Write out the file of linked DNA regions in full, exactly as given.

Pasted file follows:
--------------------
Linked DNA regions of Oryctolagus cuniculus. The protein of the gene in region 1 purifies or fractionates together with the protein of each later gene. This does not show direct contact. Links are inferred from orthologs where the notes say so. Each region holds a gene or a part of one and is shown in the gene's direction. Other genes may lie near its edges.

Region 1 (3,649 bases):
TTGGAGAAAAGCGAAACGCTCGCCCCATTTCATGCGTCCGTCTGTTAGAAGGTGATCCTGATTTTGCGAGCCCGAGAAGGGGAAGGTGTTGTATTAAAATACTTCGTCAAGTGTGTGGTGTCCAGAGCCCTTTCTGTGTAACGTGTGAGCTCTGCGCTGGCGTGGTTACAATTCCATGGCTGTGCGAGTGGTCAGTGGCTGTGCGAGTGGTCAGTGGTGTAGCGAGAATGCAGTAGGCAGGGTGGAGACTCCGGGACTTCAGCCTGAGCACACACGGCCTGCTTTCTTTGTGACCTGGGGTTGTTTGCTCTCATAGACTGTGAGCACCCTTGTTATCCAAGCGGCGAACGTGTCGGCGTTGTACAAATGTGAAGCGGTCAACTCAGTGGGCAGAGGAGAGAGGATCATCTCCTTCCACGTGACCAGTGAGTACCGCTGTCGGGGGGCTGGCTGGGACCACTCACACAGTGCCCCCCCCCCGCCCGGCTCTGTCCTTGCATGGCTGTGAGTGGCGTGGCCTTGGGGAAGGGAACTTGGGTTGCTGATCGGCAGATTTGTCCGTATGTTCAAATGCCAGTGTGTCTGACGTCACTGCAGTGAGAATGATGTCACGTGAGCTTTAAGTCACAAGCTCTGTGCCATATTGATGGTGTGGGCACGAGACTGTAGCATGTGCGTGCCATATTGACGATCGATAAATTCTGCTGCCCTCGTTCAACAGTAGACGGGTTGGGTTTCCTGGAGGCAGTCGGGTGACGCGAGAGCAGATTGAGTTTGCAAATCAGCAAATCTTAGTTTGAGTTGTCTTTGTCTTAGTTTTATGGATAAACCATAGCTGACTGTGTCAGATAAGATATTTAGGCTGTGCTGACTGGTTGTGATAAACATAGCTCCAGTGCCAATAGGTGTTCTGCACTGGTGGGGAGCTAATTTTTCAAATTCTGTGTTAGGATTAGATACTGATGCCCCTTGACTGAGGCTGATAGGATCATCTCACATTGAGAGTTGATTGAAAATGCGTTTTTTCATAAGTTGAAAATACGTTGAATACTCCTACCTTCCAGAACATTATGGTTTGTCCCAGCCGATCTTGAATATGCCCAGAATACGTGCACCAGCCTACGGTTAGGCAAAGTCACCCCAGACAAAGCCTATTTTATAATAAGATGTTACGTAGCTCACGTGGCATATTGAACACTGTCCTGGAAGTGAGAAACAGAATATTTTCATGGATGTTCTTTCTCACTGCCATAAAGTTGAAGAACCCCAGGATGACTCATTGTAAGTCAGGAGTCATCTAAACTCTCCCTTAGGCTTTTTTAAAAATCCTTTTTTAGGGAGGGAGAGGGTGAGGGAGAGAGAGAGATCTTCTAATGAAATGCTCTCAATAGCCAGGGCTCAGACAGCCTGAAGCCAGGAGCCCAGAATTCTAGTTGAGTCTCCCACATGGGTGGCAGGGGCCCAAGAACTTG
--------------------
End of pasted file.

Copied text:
Linked DNA regions of Oryctolagus cuniculus. The protein of the gene in region 1 purifies or fractionates together with the protein of each later gene. This does not show direct contact. Links are inferred from orthologs where the notes say so. Each region holds a gene or a part of one and is shown in the gene's direction. Other genes may lie near its edges.

Region 1 (3,649 bases):
TTGGAGAAAAGCGAAACGCTCGCCCCATTTCATGCGTCCGTCTGTTAGAAGGTGATCCTGATTTTGCGAGCCCGAGAAGGGGAAGGTGTTGTATTAAAATACTTCGTCAAGTGTGTGGTGTCCAGAGCCCTTTCTGTGTAACGTGTGAGCTCTGCGCTGGCGTGGTTACAATTCCATGGCTGTGCGAGTGGTCAGTGGCTGTGCGAGTGGTCAGTGGTGTAGCGAGAATGCAGTAGGCAGGGTGGAGACTCCGGGACTTCAGCCTGAGCACACACGGCCTGCTTTCTTTGTGACCTGGGGTTGTTTGCTCTCATAGACTGTGAGCACCCTTGTTATCCAAGCGGCGAACGTGTCGGCGTTGTACAAATGTGAAGCGGTCAACTCAGTGGGCAGAGGAGAGAGGATCATCTCCTTCCACGTGACCAGTGAGTACCGCTGTCGGGGGGCTGGCTGGGACCACTCACACAGTGCCCCCCCCCCGCCCGGCTCTGTCCTTGCATGGCTGTGAGTGGCGTGGCCTTGGGGAAGGGAACTTGGGTTGCTGATCGGCAGATTTGTCCGTATGTTCAAATGCCAGTGTGTCTGACGTCACTGCAGTGAGAATGATGTCACGTGAGCTTTAAGTCACAAGCTCTGTGCCATATTGATGGTGTGGGCACGAGACTGTAGCATGTGCGTGCCATATTGACGATCGATAAATTCTGCTGCCCTCGTTCAACAGTAGACGGGTTGGGTTTCCTGGAGGCAGTCGGGTGACGCGAGAGCAGATTGAGTTTGCAAATCAGCAAATCTTAGTTTGAGTTGTCTTTGTCTTAGTTTTATGGATAAACCATAGCTGACTGTGTCAGATAAGATATTTAGGCTGTGCTGACTGGTTGTGATAAACATAGCTCCAGTGCCAATAGGTGTTCTGCACTGGTGGGGAGCTAATTTTTCAAATTCTGTGTTAGGATTAGATACTGATGCCCCTTGACTGAGGCTGATAGGATCATCTCACATTGAGAGTTGATTGAAAATGCGTTTTTTCATAAGTTGAAAATACGTTGAATACTCCTACCTTCCAGAACATTATGGTTTGTCCCAGCCGATCTTGAATATGCCCAGAATACGTGCACCAGCCTACGGTTAGGCAAAGTCACCCCAGACAAAGCCTATTTTATAATAAGATGTTACGTAGCTCACGTGGCATATTGAACACTGTCCTGGAAGTGAGAAACAGAATATTTTCATGGATGTTCTTTCTCACTGCCATAAAGTTGAAGAACCCCAGGATGACTCATTGTAAGTCAGGAGTCATCTAAACTCTCCCTTAGGCTTTTTTAAAAATCCTTTTTTAGGGAGGGAGAGGGTGAGGGAGAGAGAGAGATCTTCTAATGAAATGCTCTCAATAGCCAGGGCTCAGACAGCCTGAAGCCAGGAGCCCAGAATTCTAGTTGAGTCTCCCACATGGGTGGCAGGGGCCCAAGAACTTG